The parasitic mite Varroa destructor is the worst pest of western honeybees. And according to a new Scientific Reports study, these mites know to pick the best host: not the young bees, not old bees, but mid-age adults called nurses. The findings show just how highly adapted these mites are for parasitizing honeybees.
Varroa destructor and the virus they carry have been devastating colonies of western honeybees (Apis mellifera) around the world over the last decade. The mite’s life cycle has two phases. First, they feed on the blood-like vital fluid of adult bees during what’s called the phoretic stage. Then, during the reproductive stage, the mites lay eggs on immature, developing bees called pupae within the cells of honeybee combs (pictured above). The phoretic stage lasts for a few days, during which the mites frequently switch between different adult bees.
There’s still a lot about Varroa reproductive biology that we don’t understand. What, for example, is the significance of the phoretic stage? During those few days, the mites aren’t increasing their population, and they suffer higher mortality risks too: They might fall off their host bees or get groomed off by others.
To investigate, a team led by Zachary Huang of Michigan State University provided mites in field colonies with three choices: bees that emerged within the last 24 hours, nurses that were five to 11 days old, and foragers that were at least 21 days old. Nurses are in that part of their life cycle where they take care of larvae, and foragers go out for pollen.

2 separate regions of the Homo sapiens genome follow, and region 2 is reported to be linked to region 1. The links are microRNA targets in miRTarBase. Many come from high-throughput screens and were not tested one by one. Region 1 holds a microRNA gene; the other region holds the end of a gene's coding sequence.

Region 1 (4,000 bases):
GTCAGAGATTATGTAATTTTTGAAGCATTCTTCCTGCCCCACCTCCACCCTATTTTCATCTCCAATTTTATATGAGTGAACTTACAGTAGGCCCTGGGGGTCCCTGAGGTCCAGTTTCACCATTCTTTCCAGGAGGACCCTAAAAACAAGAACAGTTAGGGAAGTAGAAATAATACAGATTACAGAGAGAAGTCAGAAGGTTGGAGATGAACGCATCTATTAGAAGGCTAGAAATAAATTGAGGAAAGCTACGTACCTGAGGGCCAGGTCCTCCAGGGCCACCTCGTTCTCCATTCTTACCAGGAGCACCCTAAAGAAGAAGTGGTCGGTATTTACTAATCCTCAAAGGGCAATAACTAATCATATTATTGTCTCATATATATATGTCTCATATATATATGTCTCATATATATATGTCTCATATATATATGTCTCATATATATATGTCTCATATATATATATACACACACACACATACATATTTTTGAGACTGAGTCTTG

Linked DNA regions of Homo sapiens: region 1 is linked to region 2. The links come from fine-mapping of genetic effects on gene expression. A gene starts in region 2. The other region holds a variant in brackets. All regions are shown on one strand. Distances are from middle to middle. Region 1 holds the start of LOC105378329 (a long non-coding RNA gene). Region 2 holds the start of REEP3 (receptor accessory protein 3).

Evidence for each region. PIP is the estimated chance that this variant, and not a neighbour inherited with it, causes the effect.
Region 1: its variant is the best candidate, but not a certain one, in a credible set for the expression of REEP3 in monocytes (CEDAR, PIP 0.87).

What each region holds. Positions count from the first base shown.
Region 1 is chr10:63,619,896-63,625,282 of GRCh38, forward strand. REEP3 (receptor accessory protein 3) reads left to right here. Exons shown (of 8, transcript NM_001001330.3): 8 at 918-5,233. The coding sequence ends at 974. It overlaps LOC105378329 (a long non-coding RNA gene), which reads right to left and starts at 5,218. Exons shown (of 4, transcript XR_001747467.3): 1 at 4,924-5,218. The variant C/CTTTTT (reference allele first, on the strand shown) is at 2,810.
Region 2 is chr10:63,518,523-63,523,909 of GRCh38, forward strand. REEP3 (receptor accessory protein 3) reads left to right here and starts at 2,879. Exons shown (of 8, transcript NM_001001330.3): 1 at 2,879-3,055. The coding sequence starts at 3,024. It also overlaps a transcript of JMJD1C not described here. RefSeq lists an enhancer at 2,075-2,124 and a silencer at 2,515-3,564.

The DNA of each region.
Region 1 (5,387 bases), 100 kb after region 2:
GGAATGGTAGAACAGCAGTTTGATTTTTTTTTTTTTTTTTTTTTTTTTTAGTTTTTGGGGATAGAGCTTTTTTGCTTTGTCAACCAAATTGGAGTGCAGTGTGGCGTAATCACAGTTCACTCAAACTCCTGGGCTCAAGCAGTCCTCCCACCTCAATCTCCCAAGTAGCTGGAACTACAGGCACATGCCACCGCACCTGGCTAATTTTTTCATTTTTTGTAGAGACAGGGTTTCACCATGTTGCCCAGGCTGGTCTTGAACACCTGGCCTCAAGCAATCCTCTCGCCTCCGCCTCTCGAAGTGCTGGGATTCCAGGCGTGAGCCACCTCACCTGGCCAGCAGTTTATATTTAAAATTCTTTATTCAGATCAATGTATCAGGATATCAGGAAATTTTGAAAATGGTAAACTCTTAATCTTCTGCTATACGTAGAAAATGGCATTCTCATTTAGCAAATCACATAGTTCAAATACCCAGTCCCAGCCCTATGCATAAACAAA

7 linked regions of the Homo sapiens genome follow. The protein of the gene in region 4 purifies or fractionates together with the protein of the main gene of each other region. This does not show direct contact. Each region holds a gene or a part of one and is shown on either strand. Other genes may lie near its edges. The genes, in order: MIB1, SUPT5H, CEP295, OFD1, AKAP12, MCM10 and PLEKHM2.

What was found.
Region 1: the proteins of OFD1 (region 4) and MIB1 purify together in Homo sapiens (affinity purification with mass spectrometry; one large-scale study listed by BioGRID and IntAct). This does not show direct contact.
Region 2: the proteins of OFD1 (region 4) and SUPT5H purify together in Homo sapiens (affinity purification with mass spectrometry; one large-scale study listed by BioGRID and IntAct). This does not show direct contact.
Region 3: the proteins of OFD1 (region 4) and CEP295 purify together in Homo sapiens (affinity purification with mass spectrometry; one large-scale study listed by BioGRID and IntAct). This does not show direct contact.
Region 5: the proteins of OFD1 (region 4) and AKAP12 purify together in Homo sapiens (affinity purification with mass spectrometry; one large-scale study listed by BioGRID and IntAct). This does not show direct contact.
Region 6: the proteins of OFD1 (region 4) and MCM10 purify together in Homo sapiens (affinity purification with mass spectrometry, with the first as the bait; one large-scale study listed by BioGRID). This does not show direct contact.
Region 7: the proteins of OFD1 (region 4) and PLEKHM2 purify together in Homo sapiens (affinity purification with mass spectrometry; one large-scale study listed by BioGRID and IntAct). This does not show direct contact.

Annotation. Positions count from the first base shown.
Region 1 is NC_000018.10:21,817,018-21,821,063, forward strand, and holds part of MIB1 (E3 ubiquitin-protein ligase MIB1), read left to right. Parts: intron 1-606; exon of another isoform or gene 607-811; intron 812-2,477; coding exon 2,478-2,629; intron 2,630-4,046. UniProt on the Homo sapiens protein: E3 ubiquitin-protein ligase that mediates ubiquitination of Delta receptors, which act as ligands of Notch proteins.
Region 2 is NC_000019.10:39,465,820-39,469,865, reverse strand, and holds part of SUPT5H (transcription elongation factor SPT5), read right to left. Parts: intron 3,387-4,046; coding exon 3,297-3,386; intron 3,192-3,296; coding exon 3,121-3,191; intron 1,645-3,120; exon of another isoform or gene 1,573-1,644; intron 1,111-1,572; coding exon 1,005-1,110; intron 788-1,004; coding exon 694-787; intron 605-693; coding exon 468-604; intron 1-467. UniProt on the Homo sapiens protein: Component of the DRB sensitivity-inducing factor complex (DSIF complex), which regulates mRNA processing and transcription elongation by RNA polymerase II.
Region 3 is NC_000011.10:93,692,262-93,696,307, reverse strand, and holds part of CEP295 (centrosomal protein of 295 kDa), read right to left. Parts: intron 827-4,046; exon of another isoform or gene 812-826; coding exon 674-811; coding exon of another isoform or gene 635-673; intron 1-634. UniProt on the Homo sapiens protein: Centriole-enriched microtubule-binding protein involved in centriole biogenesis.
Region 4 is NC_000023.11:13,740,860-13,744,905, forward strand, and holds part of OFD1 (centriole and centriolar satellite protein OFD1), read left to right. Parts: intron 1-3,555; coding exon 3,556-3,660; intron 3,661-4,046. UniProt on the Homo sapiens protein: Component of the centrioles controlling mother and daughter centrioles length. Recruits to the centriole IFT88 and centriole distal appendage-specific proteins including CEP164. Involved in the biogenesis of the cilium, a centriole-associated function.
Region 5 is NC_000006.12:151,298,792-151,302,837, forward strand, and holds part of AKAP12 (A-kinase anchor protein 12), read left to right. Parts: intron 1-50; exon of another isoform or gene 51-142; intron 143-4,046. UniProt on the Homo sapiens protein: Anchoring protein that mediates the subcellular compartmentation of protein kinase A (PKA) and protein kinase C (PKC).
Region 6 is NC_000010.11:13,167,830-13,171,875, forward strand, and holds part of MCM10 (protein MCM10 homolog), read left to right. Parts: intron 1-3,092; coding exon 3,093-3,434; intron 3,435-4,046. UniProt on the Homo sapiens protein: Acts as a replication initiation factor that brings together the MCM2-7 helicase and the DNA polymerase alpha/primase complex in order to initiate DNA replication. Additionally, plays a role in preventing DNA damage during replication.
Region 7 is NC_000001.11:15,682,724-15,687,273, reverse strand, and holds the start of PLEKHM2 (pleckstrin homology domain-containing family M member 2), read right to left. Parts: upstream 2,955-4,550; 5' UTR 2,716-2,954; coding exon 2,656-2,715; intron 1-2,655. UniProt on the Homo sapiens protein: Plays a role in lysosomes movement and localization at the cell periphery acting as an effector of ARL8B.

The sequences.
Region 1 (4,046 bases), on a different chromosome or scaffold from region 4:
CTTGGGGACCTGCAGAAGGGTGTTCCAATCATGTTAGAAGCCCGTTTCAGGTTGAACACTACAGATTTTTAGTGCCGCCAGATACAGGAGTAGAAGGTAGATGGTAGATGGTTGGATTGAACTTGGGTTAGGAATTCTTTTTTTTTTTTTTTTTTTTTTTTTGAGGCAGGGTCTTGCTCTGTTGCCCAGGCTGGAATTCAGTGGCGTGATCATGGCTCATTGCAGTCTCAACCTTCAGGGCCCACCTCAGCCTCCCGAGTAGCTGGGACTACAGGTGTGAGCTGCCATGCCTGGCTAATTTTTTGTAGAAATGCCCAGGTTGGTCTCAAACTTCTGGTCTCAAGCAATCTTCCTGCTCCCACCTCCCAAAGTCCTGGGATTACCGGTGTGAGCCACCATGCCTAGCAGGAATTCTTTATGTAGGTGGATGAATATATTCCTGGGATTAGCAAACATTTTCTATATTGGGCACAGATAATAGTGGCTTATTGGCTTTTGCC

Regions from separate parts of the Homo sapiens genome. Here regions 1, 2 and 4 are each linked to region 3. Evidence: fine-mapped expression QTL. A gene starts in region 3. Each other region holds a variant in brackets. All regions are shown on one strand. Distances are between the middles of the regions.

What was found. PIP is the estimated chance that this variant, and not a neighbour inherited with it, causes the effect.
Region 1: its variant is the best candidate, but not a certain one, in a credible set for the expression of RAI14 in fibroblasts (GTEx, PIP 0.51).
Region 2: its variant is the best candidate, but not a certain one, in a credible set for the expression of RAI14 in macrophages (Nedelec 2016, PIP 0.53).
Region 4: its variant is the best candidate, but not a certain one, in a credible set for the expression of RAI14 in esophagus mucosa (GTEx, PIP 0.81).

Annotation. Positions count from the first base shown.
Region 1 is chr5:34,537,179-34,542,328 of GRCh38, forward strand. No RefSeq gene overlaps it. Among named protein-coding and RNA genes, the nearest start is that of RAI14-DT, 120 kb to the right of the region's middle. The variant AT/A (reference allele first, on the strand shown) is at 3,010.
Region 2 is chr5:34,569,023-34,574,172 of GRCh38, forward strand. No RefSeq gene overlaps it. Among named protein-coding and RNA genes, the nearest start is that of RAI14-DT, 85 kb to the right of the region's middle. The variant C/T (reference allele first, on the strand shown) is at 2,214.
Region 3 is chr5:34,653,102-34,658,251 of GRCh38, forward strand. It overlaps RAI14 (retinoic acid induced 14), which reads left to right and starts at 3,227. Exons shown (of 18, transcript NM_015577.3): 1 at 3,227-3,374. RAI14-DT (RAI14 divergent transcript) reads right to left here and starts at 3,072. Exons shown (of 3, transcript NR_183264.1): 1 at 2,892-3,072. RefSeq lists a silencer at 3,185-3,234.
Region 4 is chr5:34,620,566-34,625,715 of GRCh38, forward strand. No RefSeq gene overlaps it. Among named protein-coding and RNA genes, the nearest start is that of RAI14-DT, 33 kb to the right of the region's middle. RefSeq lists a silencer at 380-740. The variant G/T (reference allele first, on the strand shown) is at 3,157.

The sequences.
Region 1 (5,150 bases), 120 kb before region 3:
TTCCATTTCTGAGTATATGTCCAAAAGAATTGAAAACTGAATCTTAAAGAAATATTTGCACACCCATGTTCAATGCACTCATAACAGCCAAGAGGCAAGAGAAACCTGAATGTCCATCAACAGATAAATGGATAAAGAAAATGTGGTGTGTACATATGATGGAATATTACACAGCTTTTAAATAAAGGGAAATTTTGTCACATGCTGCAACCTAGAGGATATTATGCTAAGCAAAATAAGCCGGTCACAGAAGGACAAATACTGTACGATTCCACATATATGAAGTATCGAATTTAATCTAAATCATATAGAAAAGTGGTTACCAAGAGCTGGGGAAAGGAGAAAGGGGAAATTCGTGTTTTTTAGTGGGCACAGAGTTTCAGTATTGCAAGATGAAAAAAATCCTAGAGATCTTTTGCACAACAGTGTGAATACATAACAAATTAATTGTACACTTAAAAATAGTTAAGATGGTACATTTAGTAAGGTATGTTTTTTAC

They found that Varroa destructor prefers nurses over newly-emerged bees or foragers.
"Further, we showed that feeding on different hosts gave them different reproductive outputs,” Huang said in a statement. After the mites fed on their phoretic hosts for three days, they were transferred to honeycomb cells. Ten days later, the team counted their offspring. Turns out, the preference for nurses maximizes the fitness of the mites. Nurses likely provide better nutrition as hosts, and mites that fed on nurses had lower infertility rates. Although, the benefits of feeding on nurses aren’t immediate since each mite still needs a second host (that is, a pupa) in order to reproduce.
"If you know your enemies better, you can come up with new ways of controlling them," Huang explained. By understanding their reproductive biology, researchers can look for a way to regulate them without affecting the bees.
Image in the text: A Varroa mite on the back of a honeybee. Zachary Huang